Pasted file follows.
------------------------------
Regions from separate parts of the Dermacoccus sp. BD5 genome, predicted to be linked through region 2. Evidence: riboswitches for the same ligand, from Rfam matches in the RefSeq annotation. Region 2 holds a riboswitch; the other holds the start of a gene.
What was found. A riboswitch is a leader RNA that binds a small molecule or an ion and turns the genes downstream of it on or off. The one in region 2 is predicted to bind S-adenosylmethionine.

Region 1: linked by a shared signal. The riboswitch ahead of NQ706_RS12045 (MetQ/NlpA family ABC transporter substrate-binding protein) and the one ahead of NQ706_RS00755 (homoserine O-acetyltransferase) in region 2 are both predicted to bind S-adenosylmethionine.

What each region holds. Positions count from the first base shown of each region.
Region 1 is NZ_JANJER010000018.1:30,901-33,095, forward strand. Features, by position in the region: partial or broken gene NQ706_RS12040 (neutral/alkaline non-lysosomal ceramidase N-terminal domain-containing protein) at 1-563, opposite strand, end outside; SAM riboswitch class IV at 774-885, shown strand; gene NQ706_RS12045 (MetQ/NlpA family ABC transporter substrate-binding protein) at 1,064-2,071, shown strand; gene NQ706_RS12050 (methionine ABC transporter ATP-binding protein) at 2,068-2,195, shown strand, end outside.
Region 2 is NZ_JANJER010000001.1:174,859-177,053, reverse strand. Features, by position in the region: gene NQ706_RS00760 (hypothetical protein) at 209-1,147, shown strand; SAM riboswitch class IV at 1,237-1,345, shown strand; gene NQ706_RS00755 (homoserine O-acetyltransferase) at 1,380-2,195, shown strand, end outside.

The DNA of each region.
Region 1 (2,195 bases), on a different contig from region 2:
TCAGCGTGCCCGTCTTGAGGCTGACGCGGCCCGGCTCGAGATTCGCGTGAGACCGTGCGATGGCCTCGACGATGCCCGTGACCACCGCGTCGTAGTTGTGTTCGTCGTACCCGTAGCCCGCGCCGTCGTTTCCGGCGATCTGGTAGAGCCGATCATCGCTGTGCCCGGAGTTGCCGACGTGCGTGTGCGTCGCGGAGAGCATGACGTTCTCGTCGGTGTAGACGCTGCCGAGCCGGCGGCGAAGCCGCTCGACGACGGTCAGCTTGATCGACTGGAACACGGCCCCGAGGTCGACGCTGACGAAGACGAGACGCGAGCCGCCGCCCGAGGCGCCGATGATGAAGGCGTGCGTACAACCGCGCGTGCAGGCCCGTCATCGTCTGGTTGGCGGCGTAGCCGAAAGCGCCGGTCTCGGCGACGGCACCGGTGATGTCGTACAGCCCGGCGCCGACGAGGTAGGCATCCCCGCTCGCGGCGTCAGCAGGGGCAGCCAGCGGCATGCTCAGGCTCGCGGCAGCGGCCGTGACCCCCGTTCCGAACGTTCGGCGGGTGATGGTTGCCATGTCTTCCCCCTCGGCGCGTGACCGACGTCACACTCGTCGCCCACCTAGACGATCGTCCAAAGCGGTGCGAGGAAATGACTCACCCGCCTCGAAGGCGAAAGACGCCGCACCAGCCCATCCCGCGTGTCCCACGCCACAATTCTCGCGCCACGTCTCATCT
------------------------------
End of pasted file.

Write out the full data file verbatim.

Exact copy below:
Regions from separate parts of the Dermacoccus sp. BD5 genome, predicted to be linked through region 2. Evidence: riboswitches for the same ligand, from Rfam matches in the RefSeq annotation. Region 2 holds a riboswitch; the other holds the start of a gene.
What was found. A riboswitch is a leader RNA that binds a small molecule or an ion and turns the genes downstream of it on or off. The one in region 2 is predicted to bind S-adenosylmethionine.

Region 1: linked by a shared signal. The riboswitch ahead of NQ706_RS12045 (MetQ/NlpA family ABC transporter substrate-binding protein) and the one ahead of NQ706_RS00755 (homoserine O-acetyltransferase) in region 2 are both predicted to bind S-adenosylmethionine.

What each region holds. Positions count from the first base shown of each region.
Region 1 is NZ_JANJER010000018.1:30,901-33,095, forward strand. Features, by position in the region: partial or broken gene NQ706_RS12040 (neutral/alkaline non-lysosomal ceramidase N-terminal domain-containing protein) at 1-563, opposite strand, end outside; SAM riboswitch class IV at 774-885, shown strand; gene NQ706_RS12045 (MetQ/NlpA family ABC transporter substrate-binding protein) at 1,064-2,071, shown strand; gene NQ706_RS12050 (methionine ABC transporter ATP-binding protein) at 2,068-2,195, shown strand, end outside.
Region 2 is NZ_JANJER010000001.1:174,859-177,053, reverse strand. Features, by position in the region: gene NQ706_RS00760 (hypothetical protein) at 209-1,147, shown strand; SAM riboswitch class IV at 1,237-1,345, shown strand; gene NQ706_RS00755 (homoserine O-acetyltransferase) at 1,380-2,195, shown strand, end outside.

The DNA of each region.
Region 1 (2,195 bases), on a different contig from region 2:
TCAGCGTGCCCGTCTTGAGGCTGACGCGGCCCGGCTCGAGATTCGCGTGAGACCGTGCGATGGCCTCGACGATGCCCGTGACCACCGCGTCGTAGTTGTGTTCGTCGTACCCGTAGCCCGCGCCGTCGTTTCCGGCGATCTGGTAGAGCCGATCATCGCTGTGCCCGGAGTTGCCGACGTGCGTGTGCGTCGCGGAGAGCATGACGTTCTCGTCGGTGTAGACGCTGCCGAGCCGGCGGCGAAGCCGCTCGACGACGGTCAGCTTGATCGACTGGAACACGGCCCCGAGGTCGACGCTGACGAAGACGAGACGCGAGCCGCCGCCCGAGGCGCCGATGATGAAGGCGTGCGTACAACCGCGCGTGCAGGCCCGTCATCGTCTGGTTGGCGGCGTAGCCGAAAGCGCCGGTCTCGGCGACGGCACCGGTGATGTCGTACAGCCCGGCGCCGACGAGGTAGGCATCCCCGCTCGCGGCGTCAGCAGGGGCAGCCAGCGGCATGCTCAGGCTCGCGGCAGCGGCCGTGACCCCCGTTCCGAACGTTCGGCGGGTGATGGTTGCCATGTCTTCCCCCTCGGCGCGTGACCGACGTCACACTCGTCGCCCACCTAGACGATCGTCCAAAGCGGTGCGAGGAAATGACTCACCCGCCTCGAAGGCGAAAGACGCCGCACCAGCCCATCCCGCGTGTCCCACGCCACAATTCTCGCGCCACGTCTCATCT